As this century approaches the end of its teens, the UK shows no sign of leaving behind its teenage angst. Recently we have had enough news alerts to fill a history book and the year shows no sign of slowing down. Matters that would be occupying the front pages of all major news outlets are being swept under the carpet by the next headline. Even this post may not be relevant by the time it is posted – although its content will certainly become unavoidable if its information is to be taken seriously.
Earlier this month, the Government published their responses to the Committee on Climate Change (CCC) July 2019 report to Parliament on their ‘Progress in preparing for climate change’. Perhaps not scandalous enough to make headlines in recent weeks, their responses have wide reaching impacts in predicting future Governmental responses to climate change and how they will impact the developing and existing property sector.
For context, the CCC was established in 2008 under the Climate Change Act and their role is to act as an independent advisor to the United Kingdom on tackling and preparing for climate change. Its committee includes, among others, engineers, a former secretary of state, behavioural science professors, climate change researchers and sustainability leaders.
Not only do the CCC provide reports to the Government on climate change, they also publish progress reports holding the UK to account concerning its progress towards decarbonisation.
Extinction Rebellion’s presence across many of the world’s major cities led to widespread understanding and awareness of the risks of further climate change and their remedies. Government responses are now becoming urgent as individuals are taking to the streets to demonstrate. According to the CCC, “climate change adaptation is a defining challenge for every Government, yet there is only limited evidence of the present UK Government taking it sufficiently seriously.”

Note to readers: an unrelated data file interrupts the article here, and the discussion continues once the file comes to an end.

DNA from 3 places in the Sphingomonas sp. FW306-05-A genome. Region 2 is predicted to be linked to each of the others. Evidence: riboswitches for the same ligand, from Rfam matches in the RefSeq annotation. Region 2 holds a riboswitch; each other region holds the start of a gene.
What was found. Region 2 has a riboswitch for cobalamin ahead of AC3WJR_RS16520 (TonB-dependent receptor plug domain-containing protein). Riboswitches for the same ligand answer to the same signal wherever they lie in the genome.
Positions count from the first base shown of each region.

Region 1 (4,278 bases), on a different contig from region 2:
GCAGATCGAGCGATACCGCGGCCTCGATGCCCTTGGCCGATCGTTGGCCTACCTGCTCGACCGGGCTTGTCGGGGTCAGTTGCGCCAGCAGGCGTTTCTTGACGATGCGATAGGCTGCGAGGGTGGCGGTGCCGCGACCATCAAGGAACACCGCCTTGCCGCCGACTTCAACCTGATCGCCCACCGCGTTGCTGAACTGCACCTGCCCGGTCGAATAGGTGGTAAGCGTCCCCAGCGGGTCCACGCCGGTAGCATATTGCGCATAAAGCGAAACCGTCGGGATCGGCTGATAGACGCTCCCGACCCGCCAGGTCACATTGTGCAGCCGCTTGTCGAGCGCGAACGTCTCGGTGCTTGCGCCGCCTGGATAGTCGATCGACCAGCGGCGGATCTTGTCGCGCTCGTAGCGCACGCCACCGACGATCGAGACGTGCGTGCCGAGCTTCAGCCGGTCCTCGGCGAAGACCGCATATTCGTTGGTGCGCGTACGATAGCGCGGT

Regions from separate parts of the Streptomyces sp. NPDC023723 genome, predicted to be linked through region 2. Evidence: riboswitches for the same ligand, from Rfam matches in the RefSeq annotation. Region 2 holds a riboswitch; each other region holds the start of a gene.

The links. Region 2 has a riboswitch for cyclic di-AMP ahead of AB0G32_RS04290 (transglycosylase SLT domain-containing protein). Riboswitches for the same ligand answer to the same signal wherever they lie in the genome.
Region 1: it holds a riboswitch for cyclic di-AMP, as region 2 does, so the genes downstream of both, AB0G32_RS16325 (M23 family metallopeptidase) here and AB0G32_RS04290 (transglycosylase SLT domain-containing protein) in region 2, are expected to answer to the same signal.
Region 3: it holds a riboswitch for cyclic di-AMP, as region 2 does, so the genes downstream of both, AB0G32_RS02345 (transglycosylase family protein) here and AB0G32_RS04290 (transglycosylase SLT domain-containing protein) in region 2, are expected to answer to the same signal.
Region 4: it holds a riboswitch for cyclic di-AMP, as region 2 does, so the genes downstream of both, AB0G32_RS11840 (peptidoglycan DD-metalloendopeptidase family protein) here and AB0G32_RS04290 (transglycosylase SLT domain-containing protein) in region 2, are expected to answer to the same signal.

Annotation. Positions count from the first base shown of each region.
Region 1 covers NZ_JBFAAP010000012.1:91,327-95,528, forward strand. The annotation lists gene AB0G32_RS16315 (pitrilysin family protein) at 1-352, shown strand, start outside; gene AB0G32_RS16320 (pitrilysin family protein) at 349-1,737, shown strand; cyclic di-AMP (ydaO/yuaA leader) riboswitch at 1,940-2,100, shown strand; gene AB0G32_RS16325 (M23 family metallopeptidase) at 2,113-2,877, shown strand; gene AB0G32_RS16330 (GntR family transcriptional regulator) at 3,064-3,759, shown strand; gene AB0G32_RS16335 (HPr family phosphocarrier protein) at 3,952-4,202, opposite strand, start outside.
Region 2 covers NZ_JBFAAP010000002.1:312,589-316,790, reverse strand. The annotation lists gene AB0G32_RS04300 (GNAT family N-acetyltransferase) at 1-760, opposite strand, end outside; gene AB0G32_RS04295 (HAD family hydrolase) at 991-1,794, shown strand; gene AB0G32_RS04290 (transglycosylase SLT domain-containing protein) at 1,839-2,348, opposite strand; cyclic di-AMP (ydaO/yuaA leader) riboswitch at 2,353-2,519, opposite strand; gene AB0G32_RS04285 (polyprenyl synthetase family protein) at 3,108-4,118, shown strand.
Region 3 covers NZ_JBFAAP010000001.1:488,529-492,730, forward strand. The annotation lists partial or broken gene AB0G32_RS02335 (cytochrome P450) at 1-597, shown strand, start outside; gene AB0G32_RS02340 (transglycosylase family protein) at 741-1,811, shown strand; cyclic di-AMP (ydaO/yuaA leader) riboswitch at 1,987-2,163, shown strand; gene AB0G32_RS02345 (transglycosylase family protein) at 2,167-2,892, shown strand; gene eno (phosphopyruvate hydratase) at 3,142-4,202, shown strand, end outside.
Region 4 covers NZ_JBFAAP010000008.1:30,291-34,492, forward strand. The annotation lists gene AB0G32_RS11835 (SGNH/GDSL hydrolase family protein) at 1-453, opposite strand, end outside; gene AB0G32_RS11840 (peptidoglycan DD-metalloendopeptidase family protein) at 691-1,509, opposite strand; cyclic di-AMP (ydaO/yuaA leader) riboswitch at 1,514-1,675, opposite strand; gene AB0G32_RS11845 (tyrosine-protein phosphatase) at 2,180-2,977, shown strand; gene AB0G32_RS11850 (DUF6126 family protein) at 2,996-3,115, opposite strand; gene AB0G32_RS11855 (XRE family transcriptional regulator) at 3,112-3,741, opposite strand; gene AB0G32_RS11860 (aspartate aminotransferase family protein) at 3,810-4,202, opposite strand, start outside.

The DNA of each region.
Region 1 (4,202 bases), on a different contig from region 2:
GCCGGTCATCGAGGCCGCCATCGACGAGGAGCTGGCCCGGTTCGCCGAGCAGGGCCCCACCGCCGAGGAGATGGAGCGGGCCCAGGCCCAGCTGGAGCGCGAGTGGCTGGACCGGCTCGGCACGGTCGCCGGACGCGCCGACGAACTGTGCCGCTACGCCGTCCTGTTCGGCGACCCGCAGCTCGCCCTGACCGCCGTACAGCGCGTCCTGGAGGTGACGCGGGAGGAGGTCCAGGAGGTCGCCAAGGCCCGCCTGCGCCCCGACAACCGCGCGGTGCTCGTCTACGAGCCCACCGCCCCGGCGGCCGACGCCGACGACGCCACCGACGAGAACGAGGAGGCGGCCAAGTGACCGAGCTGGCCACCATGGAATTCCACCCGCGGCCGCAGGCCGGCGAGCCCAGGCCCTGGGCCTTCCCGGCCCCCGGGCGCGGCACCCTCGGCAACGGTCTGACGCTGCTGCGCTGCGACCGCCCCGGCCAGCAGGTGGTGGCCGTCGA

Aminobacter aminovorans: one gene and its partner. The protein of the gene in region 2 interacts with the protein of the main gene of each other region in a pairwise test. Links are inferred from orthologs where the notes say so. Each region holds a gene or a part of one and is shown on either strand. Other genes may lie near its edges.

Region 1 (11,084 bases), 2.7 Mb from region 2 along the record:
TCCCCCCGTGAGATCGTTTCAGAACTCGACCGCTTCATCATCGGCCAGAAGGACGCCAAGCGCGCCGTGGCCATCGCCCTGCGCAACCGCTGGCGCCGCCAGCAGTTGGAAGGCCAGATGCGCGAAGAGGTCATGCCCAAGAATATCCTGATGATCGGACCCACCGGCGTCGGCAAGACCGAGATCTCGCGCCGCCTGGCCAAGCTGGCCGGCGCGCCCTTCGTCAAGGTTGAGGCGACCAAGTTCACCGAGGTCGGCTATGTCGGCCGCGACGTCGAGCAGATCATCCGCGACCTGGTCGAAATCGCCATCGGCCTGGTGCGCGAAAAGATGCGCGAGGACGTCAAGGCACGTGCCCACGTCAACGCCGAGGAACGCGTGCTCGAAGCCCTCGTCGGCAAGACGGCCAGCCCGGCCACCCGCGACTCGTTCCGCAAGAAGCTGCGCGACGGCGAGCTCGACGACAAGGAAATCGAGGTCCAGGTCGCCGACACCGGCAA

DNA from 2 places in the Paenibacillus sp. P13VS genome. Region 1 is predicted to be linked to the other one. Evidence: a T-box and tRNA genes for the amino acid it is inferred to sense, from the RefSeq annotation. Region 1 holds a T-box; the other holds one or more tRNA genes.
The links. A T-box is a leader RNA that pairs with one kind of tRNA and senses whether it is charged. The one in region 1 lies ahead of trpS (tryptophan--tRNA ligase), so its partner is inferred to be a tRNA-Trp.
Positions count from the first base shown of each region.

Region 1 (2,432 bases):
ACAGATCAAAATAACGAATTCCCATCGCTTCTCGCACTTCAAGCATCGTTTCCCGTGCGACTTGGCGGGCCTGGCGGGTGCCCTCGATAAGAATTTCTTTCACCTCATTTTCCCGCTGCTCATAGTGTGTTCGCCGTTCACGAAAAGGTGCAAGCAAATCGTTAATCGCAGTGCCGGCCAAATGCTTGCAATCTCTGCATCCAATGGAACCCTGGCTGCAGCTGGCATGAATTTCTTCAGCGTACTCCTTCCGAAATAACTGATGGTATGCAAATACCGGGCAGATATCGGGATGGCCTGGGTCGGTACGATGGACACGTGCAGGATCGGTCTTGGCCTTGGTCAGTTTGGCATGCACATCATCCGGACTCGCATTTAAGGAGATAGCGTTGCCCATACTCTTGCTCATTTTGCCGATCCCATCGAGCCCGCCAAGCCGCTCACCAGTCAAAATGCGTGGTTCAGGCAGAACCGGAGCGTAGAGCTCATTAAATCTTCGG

CCC report findings
The CCC begins their report by highlighting the inadequacy of previous responses by the Government. In the building sector, the key buildings policy gaps in the CCC’s 2018 report “remain unaddressed or only partially met…Last June, we advised that 25 headline policy actions were needed for the year ahead. Twelve months later, only one has been delivered by Government in full. Ten of the actions have not shown even partial progress.”
The CCC then demonstrate particularly vulnerable parts of the UK’s infrastructure, including overheating risks, poor air quality and the increasing urbanisation of towns and cities resulting in an increased flood risk as impermeable surfacing increases.
As well as existing vulnerabilities, the CCC highlight future risks, citing increased flood risks to residential properties – emphasising an increase from around 400,000 affected at present to over 2,000,000 in the 2080’s.
However, in other areas, progress has been commended. The Government have now committed to the publication of a Heat Roadmap in summer 2020 – due to result in a £16.5m demonstration project by the end of 2019. The Government also plans to review Building Regulations to reduce the overheating risk of homes as weather incidents and heatwaves increase, however, the CCC are concerned that this will not be implemented soon enough.
Government responses to CCC report
Amongst other things highlighted, the Government have stated that in the building sector they have made at least ten key achievements since last year, including:
- Committing to a Future Homes Standard which will future-proof new build homes with the highest standard of energy efficiency by 2025 – due to be implemented in 2020;
- Increasing the proportion of green gas in the grid to reduce dependence on fossil fuels;
- Launching initiatives to stimulate growth in innovation projects to encourage innovation in the so-called ‘green’ financial services sector;
- Committing to publishing a heat roadmap review; and
- As previously discussed, launching a Heat Network investment project.
“Delivering the UK’s net-zero economy demands bold and brave policy commitments – and there is still a lot to do… When it comes to preparing for the effects of climate change, the government’s approach continues to rest on the need for further research and guidance, instead of action; meanwhile, the country remains unprepared for even a 2 degree rise in global temperature. The UK’s role as a genuine climate leader now rests on tangible action – we will be watching next month’s budget closely.”
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